Marjoram, a thousand-year-old herb that adds flavor to thousands of different dishes! Find out as much as you can about her

A fragrant and delicious herb that goes well with any meal. Find out why you should start using it and start profiting from the health benefits and perfect taste it can give you.

Try marjoram in your recipes too!

What is Marjoram?

It is an aromatic herb from the mint family that has been cultivated for thousands of years. In Greek mythology, marjoram was cultivated by the goddess Aphrodite. Its leaves are oval-shaped, grow opposite each other and form large clusters.

The origin of this herb can be found both in the Mediterranean, in North Africa and in Western Asia, and it is often called sweet to distinguish it from oregano varieties, as it is sometimes confused with it.

A fresh herb that has a great smell and taste.

How does marjoram taste?

The aroma consists of several elements and after tasting it we can feel a touch of freshness, woodiness, citrus and flowers. Marjoram has a milder flavor than oregano and tastes more like thyme, but with a sweeter and stronger scent. Its taste is warm, slightly sharp and a little bitter.

Health effects of marjoram

Antioxidant and anti-inflammatory properties

Antioxidants help prevent cell damage caused by harmful molecules called free radicals. In particular, they can help reduce inflammation in the body.

Relieves indigestion

Marjoram has historically been used to prevent digestive problems such as stomach ulcers and nausea.

It helps regulate the menstrual cycle and hormones

Its extract or marjoram tea can help regulate the menstrual cycle as well as restore hormonal balance in non-pregnant women with irregular cycles. It can also help treat polycystic ovary syndrome (PCOS), a hormonal disorder with symptoms such as irregular periods and acne.

Possible side effects

Pregnant or breastfeeding women should avoid marjoram supplements due to its effect on reproductive hormones.

Marjoram supplements may prevent blood clotting, as marjoram prevents the formation of platelets, a key factor in blood clotting.

Medicinal extract from a fragrant herb.

How to plant, grow and care for marjoram?

Marjoram is a low-growing herb, suitable for the garden or for planting in a flower pot or window box. Here’s how to grow it.

How to plant marjoram

  • In early spring, sow the seeds in a box/planter that is situated indoors.
  • To speed up germination, first soak the seeds in water overnight.
  • Then cover the seeds with a light layer of soil and water lightly.
  • Transplant the seedlings into larger pots when they are large enough to handle.
  • Grow indoors until the last frost.
  • Plant the seedlings about 35cm apart in well-drained soil in a sunny and sheltered location.


  • Water it regularly, but don’t overwater it.
  • Prune the plants.
  • When buds appear, cut the plant low to the ground to encourage new growth.
  • In warmer climates marjoram overwinters in the ground, if grown in cooler climates it is a good idea to repot the marjoram and place it in a sunny spot indoors.

How is marjoram harvested?

  • During the growing season, harvest the young leaves, which you can use fresh or freeze for later use.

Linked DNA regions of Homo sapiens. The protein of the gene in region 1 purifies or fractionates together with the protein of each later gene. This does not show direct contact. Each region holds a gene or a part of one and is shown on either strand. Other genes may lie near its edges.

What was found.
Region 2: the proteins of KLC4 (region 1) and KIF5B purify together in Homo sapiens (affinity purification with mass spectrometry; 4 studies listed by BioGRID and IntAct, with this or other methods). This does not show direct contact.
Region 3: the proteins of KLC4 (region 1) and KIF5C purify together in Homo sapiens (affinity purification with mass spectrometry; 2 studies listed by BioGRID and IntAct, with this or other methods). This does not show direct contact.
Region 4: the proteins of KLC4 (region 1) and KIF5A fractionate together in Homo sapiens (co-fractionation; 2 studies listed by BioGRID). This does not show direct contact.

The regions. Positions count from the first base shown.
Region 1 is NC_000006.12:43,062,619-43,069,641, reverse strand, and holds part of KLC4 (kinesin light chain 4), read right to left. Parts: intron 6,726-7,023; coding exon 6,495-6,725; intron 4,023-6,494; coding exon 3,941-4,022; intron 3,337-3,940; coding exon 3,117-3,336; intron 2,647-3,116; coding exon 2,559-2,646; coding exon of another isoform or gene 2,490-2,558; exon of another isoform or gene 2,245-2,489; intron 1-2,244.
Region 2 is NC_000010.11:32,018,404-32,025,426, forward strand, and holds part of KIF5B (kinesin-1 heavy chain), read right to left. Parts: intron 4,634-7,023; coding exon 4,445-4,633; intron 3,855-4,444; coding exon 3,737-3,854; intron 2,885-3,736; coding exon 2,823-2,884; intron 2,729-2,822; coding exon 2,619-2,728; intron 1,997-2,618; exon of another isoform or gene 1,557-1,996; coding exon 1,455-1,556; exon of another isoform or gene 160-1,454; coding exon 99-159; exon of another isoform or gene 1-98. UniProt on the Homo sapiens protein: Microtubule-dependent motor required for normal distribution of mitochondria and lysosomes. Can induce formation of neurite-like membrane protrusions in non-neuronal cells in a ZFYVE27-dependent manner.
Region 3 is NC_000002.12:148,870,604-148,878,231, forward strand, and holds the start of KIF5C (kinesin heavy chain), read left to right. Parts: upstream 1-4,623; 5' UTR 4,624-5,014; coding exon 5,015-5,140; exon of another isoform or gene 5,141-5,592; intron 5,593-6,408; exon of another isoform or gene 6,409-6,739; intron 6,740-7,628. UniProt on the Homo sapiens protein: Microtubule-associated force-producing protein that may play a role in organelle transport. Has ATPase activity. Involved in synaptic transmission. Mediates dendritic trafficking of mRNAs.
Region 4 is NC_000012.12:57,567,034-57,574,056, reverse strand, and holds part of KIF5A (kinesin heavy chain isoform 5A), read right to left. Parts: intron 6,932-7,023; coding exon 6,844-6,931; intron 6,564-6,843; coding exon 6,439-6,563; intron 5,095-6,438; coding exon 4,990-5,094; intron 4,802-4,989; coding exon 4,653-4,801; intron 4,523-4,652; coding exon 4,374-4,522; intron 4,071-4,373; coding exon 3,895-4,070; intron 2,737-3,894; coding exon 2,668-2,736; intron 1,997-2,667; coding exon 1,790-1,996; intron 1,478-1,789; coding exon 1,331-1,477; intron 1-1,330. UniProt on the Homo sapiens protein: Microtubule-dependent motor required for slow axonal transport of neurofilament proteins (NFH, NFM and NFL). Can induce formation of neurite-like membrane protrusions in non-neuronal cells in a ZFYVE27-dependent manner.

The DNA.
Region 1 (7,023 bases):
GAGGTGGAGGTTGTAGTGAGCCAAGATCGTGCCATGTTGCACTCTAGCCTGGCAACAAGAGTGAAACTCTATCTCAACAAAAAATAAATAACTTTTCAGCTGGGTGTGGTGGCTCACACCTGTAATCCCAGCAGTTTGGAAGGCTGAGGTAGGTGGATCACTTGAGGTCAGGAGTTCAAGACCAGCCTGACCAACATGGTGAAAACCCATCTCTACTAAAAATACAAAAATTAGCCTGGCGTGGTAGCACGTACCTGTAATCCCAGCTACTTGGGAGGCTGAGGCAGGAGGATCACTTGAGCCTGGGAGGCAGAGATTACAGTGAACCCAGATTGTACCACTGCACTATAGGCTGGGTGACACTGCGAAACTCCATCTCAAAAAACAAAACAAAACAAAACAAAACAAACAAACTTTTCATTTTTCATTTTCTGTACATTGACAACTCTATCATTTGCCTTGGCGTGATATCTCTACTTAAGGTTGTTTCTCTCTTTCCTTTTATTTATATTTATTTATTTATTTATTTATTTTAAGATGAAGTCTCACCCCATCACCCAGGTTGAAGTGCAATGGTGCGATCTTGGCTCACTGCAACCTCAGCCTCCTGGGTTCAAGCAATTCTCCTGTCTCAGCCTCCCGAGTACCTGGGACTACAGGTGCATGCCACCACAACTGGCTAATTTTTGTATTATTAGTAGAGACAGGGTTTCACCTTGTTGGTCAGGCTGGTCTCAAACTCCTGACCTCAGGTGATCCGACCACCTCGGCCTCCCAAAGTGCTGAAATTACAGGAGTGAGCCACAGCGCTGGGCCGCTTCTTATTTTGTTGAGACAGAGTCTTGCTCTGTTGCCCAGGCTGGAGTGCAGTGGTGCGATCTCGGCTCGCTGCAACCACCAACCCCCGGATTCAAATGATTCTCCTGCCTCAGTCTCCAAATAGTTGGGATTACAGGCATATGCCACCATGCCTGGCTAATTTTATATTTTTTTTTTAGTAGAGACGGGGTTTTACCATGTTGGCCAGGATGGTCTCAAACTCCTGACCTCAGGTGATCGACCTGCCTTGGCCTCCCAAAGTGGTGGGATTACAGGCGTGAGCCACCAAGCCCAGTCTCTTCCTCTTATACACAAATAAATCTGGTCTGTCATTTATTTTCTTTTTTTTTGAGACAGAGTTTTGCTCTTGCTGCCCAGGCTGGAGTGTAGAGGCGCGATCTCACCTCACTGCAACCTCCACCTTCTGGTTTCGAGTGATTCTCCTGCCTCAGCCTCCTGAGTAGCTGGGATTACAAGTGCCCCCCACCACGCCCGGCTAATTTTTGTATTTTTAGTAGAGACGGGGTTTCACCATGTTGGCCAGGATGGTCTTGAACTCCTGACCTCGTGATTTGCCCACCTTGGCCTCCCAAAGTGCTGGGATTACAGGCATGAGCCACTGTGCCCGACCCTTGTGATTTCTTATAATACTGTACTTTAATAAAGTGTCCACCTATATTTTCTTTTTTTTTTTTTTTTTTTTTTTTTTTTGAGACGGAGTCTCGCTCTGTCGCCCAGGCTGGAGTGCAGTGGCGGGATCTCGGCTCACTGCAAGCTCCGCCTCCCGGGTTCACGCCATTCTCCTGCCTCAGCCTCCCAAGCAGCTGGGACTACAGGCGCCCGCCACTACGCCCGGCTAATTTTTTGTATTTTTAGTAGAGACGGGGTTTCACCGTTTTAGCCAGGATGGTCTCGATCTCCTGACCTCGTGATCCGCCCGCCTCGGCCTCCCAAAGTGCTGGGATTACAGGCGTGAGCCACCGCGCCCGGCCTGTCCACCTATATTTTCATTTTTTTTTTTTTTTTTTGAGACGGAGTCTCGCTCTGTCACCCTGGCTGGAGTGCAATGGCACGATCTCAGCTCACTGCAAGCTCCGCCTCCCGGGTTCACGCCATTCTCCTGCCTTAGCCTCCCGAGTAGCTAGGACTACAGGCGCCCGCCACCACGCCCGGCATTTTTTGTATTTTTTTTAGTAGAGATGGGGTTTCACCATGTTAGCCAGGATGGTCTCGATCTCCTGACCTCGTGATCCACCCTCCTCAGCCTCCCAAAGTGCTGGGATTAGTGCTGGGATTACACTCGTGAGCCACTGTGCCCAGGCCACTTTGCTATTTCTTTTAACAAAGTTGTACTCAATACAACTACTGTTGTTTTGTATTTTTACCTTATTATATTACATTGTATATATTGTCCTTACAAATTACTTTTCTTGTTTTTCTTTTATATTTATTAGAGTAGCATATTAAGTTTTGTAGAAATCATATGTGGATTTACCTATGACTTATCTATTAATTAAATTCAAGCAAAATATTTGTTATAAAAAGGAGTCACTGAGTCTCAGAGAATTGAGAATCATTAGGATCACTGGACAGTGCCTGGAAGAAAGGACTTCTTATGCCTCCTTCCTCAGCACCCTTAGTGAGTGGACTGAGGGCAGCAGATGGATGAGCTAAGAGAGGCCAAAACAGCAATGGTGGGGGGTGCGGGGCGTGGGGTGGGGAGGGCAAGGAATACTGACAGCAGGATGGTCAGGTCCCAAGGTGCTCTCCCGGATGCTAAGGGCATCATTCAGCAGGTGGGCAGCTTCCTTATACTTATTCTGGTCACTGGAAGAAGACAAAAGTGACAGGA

• Marjoram can also be dried and stored in an airtight container in a dark, dry place.
How to grow Sweet Marjoram from Seed
Video instructions on how to grow marjoram step by step Source: Grow & Glow

Where to use marjoram in the kitchen?

You can add marjoram to a bundle with other herbs to create an aromatic bag for stewed or roasted meat.

When it is fresh, it is best suited for sprinkling vegetable side dishes.

Dried marjoram is a popular addition to salad dressings, meat dishes and canned meat.

It generally goes well with tender vegetables, tomato dishes such as tomato sauce, pizza sugo and seasoning for poultry.

Do not be afraid to combine with other herbs :

French herbs de provence : marjoram + lavender + basil + rosemary + thyme and fennel
Middle Eastern herbs za’atar: marjoram + oregano + thyme + sesame and sumac (or sumac)

A pile of dried marjoram.

Recipes with marjoram

Pea soup with sausage and marjoram (prepare delicious peas according to our recipes )
Homemade sausage with garlic, bread and sauerkraut
Easter stuffing with sage, marjoram and thyme (be inspired by our recipes for the best stuffing )
Italian tomato sauce (read more about a typical Italian sauce )
Cacio e pepe with black pepper, parmesan
Roasted butternut squash with goat cheese and marjoram dressing
Roasted red pepper marinated with chopped garlic cloves and fresh herbs
Seasoned grilled chicken breast with a combination of za’atar herbs and lemon juice

What to replace marjoram with?

Fresh oregano is a good substitute for fresh herbs. Because it has a more pungent and less sweet taste, use about half the amount of oregano. Keep in mind that dried oregano tastes even stronger than fresh.

You can also experiment with thyme and sweet basil.

Various ideas in which recipes we can use marjoram.

Dried vs. Fresh Marjoram: What’s the Difference?

Marjoram can be used either as whole fresh marjoram leaves or dried, crushed marjoram. Fresh marjoram is usually added at the end of cooking to preserve its flavor. Try fresh marjoram in herb bags or sprinkled on prepared food, while dried marjoram is better in herb mixes and marinades.

How to store marjoram?

Store fresh marjoram in the refrigerator. First, wrap it in a damp paper towel, then loosely wrap the bundle in plastic wrap or place it in an airtight container. When you need it for cooking, tear off a few leaves from the stem, chop them and then follow the recipe.

Milan & Ondra

We are both fans of good food and enjoy cooking. On this website, we want to inspire you with traditional, but also less common recipes. We will be happy if you try our recipes and let us know how you liked them. Bon appetite! :)